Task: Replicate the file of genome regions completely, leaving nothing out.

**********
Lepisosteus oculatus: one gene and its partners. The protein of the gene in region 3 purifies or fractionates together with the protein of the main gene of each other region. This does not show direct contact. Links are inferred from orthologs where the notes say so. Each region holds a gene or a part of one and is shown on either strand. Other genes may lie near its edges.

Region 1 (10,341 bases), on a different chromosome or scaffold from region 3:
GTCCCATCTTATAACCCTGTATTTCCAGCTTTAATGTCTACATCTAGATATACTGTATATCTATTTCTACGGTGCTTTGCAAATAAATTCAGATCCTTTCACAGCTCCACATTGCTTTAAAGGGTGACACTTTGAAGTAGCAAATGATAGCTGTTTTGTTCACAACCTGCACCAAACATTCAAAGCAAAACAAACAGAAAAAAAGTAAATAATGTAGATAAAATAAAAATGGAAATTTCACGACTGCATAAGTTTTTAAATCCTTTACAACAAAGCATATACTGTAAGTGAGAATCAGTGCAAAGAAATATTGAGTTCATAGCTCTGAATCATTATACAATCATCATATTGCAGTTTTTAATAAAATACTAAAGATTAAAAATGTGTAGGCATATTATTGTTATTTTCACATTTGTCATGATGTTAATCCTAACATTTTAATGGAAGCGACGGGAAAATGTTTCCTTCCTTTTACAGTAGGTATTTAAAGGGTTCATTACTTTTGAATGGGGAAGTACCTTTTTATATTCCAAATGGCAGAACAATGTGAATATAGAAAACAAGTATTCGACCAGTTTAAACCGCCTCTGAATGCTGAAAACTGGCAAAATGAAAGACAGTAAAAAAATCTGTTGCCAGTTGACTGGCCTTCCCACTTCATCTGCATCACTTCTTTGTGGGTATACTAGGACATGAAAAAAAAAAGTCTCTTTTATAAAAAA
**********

Lepisosteus oculatus: one gene and its partners. The protein of the gene in region 3 purifies or fractionates together with the protein of the main gene of each other region. This does not show direct contact. Links are inferred from orthologs where the notes say so. Each region holds a gene or a part of one and is shown on either strand. Other genes may lie near its edges.

Region 1 (10,341 bases), on a different chromosome or scaffold from region 3:
GTCCCATCTTATAACCCTGTATTTCCAGCTTTAATGTCTACATCTAGATATACTGTATATCTATTTCTACGGTGCTTTGCAAATAAATTCAGATCCTTTCACAGCTCCACATTGCTTTAAAGGGTGACACTTTGAAGTAGCAAATGATAGCTGTTTTGTTCACAACCTGCACCAAACATTCAAAGCAAAACAAACAGAAAAAAAGTAAATAATGTAGATAAAATAAAAATGGAAATTTCACGACTGCATAAGTTTTTAAATCCTTTACAACAAAGCATATACTGTAAGTGAGAATCAGTGCAAAGAAATATTGAGTTCATAGCTCTGAATCATTATACAATCATCATATTGCAGTTTTTAATAAAATACTAAAGATTAAAAATGTGTAGGCATATTATTGTTATTTTCACATTTGTCATGATGTTAATCCTAACATTTTAATGGAAGCGACGGGAAAATGTTTCCTTCCTTTTACAGTAGGTATTTAAAGGGTTCATTACTTTTGAATGGGGAAGTACCTTTTTATATTCCAAATGGCAGAACAATGTGAATATAGAAAACAAGTATTCGACCAGTTTAAACCGCCTCTGAATGCTGAAAACTGGCAAAATGAAAGACAGTAAAAAAATCTGTTGCCAGTTGACTGGCCTTCCCACTTCATCTGCATCACTTCTTTGTGGGTATACTAGGACATGAAAAAAAAAAGTCTCTTTTATAAAAAA